Posted in Brakes

Improve Classic Car Braking (and Safety) With a Disc Brake and Dual-Circuit System Conversion – Jim Smart @Hemmings

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The relationship we have with our classic cars tends to be a love/hate affair. We love the styling and the nostalgia of cool American iron from more than a half-century ago. However, suspension and braking systems are below par when you consider what’s sitting on showroom floors today. Drum brakes have their place, and obviously this arrangement is appropriate on a concours-restored show car where originality and show judging are paramount. However, if you drive your classic on a regular basis, maximizing your own safety and the safety of others depends upon getting your braking system up to date.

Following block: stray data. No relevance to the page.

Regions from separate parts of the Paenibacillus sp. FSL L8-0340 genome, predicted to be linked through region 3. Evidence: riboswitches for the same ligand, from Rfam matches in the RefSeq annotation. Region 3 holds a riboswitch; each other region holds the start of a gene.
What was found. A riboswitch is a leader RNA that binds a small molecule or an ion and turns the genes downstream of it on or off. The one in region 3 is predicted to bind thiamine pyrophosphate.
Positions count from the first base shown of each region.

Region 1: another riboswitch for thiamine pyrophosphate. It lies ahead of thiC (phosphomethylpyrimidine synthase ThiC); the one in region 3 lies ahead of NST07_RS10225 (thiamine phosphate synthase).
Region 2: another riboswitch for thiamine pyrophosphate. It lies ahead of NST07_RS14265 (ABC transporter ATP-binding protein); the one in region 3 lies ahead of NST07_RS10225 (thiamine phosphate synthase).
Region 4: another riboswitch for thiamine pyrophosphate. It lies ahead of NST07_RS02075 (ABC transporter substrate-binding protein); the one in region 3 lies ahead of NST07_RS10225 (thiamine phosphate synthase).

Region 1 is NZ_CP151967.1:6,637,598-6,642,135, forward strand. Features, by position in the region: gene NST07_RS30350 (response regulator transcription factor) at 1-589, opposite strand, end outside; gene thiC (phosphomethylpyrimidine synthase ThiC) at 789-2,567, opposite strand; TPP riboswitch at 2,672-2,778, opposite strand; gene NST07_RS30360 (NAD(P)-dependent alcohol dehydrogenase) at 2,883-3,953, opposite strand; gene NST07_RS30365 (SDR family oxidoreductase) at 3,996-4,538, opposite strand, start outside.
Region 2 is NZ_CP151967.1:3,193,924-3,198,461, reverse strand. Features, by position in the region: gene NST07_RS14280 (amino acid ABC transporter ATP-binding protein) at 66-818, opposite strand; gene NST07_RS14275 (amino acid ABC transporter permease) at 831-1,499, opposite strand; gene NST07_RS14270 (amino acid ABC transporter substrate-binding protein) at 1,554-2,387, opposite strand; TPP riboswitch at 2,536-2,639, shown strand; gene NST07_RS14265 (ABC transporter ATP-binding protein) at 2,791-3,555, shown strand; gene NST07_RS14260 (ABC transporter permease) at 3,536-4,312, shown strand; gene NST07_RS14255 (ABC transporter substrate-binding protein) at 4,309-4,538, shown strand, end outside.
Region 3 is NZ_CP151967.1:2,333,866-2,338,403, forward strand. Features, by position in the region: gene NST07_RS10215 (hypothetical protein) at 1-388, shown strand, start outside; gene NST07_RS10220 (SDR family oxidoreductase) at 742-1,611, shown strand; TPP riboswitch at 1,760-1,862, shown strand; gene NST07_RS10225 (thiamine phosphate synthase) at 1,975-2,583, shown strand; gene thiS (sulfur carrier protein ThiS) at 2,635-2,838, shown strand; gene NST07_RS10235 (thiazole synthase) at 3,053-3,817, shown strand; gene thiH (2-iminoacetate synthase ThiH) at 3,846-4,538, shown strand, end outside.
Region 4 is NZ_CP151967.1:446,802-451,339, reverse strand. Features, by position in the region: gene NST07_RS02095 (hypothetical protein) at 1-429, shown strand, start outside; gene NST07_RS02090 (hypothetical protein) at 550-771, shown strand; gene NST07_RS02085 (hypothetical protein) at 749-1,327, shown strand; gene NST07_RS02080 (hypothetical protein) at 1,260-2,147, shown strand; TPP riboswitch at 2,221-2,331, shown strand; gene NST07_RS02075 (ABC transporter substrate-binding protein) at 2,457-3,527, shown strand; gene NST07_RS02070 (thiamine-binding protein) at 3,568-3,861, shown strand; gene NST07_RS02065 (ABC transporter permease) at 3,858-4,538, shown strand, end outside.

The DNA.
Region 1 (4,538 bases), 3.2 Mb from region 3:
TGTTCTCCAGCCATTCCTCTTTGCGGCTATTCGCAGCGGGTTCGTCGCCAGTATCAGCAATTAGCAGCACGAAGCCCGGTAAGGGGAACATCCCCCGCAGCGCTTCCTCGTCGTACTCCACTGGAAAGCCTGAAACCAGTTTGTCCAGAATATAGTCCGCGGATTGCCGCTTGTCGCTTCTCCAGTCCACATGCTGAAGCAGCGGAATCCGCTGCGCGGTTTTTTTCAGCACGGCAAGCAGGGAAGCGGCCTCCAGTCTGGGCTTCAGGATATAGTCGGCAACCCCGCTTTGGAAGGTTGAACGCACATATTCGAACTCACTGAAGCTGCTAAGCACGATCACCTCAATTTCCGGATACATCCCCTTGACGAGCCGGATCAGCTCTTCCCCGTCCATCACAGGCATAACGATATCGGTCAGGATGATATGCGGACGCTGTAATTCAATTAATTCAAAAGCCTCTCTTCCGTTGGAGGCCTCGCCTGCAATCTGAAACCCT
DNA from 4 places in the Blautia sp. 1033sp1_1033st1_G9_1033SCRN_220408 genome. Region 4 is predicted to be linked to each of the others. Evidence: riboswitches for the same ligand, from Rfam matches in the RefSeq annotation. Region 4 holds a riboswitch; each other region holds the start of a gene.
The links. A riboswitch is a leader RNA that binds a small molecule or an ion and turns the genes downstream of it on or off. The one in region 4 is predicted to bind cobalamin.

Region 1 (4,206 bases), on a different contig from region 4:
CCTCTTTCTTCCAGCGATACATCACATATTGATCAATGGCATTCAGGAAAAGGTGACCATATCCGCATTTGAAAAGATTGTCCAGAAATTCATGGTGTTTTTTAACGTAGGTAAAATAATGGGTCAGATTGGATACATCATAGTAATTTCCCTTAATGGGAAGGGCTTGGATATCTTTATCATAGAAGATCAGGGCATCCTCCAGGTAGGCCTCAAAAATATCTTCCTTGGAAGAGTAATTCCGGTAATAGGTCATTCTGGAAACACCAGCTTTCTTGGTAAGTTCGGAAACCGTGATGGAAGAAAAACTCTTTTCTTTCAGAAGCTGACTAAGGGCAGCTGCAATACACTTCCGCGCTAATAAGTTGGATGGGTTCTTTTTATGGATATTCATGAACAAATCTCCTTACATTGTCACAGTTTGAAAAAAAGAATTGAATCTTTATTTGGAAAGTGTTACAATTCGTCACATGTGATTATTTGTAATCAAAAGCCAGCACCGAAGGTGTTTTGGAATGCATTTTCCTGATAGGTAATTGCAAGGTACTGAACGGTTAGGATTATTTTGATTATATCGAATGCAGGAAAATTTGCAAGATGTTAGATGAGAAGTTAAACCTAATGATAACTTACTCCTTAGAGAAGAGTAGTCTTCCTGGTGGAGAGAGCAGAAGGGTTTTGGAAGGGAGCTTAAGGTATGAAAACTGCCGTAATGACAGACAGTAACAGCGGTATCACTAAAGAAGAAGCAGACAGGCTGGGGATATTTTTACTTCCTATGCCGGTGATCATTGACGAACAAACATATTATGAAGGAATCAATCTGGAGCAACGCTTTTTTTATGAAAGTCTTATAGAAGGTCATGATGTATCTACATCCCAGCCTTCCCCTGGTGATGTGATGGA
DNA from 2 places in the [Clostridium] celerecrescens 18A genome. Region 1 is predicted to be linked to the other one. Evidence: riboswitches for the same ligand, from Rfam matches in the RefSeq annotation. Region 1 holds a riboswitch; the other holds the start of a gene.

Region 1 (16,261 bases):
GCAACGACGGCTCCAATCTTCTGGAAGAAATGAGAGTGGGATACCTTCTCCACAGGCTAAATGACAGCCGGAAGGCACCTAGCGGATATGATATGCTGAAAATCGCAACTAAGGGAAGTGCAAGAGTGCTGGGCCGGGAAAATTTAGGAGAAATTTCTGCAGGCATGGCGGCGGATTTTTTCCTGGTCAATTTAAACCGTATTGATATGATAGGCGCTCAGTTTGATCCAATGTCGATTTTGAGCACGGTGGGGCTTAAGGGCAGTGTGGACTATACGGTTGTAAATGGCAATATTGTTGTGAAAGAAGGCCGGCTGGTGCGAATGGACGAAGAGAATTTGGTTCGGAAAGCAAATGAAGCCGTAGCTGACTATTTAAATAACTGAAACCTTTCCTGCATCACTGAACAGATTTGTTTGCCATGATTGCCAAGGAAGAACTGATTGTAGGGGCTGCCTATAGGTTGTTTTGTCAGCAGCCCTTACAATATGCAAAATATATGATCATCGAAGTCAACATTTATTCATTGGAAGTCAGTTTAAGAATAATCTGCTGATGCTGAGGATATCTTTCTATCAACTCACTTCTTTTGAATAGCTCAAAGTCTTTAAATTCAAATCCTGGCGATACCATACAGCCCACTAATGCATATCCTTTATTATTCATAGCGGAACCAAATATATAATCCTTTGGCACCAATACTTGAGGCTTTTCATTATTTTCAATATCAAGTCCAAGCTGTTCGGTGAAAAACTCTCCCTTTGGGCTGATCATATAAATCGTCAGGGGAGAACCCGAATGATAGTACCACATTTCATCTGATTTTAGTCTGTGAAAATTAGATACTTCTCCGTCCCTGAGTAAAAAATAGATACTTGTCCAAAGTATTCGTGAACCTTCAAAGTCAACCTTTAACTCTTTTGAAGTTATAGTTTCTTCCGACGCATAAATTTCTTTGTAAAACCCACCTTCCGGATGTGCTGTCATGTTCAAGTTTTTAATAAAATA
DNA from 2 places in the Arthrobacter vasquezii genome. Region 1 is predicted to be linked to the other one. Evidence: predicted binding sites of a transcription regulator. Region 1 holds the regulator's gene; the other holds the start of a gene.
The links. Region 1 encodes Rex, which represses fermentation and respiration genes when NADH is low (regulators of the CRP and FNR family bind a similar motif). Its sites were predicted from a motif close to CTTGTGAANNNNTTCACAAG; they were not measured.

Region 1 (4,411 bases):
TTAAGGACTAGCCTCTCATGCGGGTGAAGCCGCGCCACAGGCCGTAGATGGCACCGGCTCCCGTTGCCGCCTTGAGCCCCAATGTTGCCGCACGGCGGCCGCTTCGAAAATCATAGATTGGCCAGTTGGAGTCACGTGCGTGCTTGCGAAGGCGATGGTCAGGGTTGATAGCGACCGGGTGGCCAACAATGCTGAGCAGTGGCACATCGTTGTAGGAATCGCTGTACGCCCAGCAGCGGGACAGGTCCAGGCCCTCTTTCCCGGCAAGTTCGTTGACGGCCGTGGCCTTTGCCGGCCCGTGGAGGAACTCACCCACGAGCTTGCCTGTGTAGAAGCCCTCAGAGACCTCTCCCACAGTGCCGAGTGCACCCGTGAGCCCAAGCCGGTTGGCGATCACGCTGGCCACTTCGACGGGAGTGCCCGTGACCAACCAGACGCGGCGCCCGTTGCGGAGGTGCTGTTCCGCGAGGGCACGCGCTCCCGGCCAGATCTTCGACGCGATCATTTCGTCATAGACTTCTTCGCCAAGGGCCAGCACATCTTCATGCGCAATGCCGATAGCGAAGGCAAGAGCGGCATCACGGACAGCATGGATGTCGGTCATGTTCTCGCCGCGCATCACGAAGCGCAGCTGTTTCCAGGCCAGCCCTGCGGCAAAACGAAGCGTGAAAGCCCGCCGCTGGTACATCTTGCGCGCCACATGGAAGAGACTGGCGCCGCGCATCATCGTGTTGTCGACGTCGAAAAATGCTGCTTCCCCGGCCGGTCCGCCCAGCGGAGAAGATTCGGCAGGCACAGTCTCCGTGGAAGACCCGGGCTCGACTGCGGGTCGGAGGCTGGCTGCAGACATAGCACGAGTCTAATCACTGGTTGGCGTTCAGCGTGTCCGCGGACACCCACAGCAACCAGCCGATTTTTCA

There was a time when you had to rummage through salvage yards to find a suitable disc brake package. These days, there’s a wealth of new disc brake kits for a wide variety of classic cars, from the Model T all the way up through the cars of the mid-20th century. Your decision should be based on what meets your personal needs and tastes. If your classic ride is a completely stock example, all you need are OEM-style front disc brakes, a dual-circuit master cylinder, new brake lines, and rear drum brakes.

Drum brakes have long been the mainstay of automotive braking systems. They perform quite well in rear axle positions yet are prone to fade when they get hot. When they get wet, friction is compromised and drum brakes can become unsafe. They also tend to lock up during hard braking.

If you have a performance-oriented model, or you’d just like a measure of braking performance beyond what the factory offered, the aftermarket may be able to assist. You may be surprised by the breadth of applications covered today, for both front and rear disc brakes.